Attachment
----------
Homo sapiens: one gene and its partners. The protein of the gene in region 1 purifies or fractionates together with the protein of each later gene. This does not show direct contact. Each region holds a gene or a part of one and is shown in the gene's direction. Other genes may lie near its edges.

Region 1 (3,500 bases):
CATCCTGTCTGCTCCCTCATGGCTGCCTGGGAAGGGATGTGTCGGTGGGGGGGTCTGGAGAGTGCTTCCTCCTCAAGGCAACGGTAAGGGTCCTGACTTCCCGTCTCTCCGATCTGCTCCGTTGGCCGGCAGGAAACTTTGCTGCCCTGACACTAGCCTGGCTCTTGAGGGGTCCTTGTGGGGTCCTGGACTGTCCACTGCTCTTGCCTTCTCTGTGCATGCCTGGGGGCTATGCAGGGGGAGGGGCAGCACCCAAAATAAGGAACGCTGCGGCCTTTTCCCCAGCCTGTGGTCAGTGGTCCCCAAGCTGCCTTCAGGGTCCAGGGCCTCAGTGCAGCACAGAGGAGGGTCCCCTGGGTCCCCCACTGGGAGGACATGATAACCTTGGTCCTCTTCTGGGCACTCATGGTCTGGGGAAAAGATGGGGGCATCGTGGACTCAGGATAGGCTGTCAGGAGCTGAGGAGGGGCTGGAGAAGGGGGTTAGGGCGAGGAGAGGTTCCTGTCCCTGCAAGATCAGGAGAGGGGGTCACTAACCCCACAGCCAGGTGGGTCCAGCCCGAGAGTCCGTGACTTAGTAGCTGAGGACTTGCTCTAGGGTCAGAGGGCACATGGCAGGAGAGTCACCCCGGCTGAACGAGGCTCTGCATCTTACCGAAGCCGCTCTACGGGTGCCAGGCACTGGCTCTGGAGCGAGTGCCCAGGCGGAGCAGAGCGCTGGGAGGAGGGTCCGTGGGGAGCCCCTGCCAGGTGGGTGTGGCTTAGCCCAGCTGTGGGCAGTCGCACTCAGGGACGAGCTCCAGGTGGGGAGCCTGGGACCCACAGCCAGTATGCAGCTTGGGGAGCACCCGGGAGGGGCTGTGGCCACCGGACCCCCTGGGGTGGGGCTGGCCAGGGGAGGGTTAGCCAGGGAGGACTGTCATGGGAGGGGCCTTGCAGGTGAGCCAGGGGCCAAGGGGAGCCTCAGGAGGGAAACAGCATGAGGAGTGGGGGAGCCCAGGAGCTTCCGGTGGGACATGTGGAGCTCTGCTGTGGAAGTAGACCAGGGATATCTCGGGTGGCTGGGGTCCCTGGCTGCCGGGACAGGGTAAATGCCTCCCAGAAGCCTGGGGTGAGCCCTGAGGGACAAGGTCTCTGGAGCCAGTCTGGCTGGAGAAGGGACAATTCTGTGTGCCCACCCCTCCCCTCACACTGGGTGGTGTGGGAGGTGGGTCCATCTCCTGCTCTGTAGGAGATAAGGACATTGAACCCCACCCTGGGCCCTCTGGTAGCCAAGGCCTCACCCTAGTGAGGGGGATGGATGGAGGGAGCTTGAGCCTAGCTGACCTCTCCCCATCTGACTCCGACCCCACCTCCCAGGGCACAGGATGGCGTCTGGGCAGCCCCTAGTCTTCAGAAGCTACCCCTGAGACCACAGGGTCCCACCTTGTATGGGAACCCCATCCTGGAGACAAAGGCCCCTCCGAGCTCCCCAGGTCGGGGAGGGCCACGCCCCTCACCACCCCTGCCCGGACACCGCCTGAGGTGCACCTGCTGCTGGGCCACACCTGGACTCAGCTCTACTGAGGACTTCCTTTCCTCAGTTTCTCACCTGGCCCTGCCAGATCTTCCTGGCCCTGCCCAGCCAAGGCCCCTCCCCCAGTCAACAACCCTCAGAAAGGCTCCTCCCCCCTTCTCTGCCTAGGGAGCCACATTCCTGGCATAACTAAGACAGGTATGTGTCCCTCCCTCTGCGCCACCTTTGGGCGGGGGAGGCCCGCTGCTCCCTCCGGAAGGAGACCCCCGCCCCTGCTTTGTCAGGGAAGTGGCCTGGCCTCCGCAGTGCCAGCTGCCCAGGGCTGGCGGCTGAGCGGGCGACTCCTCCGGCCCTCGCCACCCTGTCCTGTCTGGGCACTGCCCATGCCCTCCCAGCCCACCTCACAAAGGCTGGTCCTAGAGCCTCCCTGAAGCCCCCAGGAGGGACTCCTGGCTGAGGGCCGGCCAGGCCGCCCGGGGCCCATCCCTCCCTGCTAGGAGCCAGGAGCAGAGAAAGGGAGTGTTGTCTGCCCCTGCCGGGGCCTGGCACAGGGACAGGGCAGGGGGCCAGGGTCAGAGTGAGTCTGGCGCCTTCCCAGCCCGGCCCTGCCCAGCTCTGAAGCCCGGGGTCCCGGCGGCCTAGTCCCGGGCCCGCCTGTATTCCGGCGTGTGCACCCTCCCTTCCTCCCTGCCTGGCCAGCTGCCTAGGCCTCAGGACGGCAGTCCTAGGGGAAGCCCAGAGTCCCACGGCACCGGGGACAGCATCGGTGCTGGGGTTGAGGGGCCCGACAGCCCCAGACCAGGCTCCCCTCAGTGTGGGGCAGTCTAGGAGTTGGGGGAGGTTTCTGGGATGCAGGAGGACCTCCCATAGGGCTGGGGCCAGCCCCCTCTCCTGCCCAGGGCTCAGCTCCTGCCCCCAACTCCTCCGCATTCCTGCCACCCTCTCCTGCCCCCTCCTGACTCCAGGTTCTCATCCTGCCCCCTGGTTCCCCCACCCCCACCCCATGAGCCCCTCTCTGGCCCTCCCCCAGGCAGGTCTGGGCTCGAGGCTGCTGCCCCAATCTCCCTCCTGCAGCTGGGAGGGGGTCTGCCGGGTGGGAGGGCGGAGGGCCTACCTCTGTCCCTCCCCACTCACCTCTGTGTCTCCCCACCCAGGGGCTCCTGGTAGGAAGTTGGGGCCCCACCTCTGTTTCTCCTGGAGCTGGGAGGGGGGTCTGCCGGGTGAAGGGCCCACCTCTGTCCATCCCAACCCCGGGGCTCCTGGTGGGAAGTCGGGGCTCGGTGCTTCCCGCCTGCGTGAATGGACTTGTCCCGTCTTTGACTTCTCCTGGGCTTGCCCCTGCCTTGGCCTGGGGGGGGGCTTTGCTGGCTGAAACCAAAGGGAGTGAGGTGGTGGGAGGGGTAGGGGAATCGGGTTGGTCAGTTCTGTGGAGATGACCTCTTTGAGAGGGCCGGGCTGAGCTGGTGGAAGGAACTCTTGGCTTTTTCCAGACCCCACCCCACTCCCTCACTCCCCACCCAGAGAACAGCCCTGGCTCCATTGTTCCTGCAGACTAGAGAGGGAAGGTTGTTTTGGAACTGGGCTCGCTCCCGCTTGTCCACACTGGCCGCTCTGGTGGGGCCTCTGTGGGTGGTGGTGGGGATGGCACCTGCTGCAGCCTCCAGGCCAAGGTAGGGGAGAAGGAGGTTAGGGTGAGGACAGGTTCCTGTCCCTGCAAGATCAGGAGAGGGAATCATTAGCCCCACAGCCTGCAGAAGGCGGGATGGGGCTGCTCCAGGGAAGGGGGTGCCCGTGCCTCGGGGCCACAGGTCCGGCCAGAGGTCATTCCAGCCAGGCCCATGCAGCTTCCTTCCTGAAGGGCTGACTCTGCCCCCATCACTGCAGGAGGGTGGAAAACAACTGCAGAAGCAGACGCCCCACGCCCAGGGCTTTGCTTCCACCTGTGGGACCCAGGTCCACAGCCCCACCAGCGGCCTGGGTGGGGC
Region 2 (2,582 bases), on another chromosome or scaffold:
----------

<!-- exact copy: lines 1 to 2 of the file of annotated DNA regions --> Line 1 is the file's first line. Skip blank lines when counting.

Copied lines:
Homo sapiens: one gene and its partners. The protein of the gene in region 1 purifies or fractionates together with the protein of each later gene. This does not show direct contact. Each region holds a gene or a part of one and is shown in the gene's direction. Other genes may lie near its edges.

Region 1 (3,500 bases):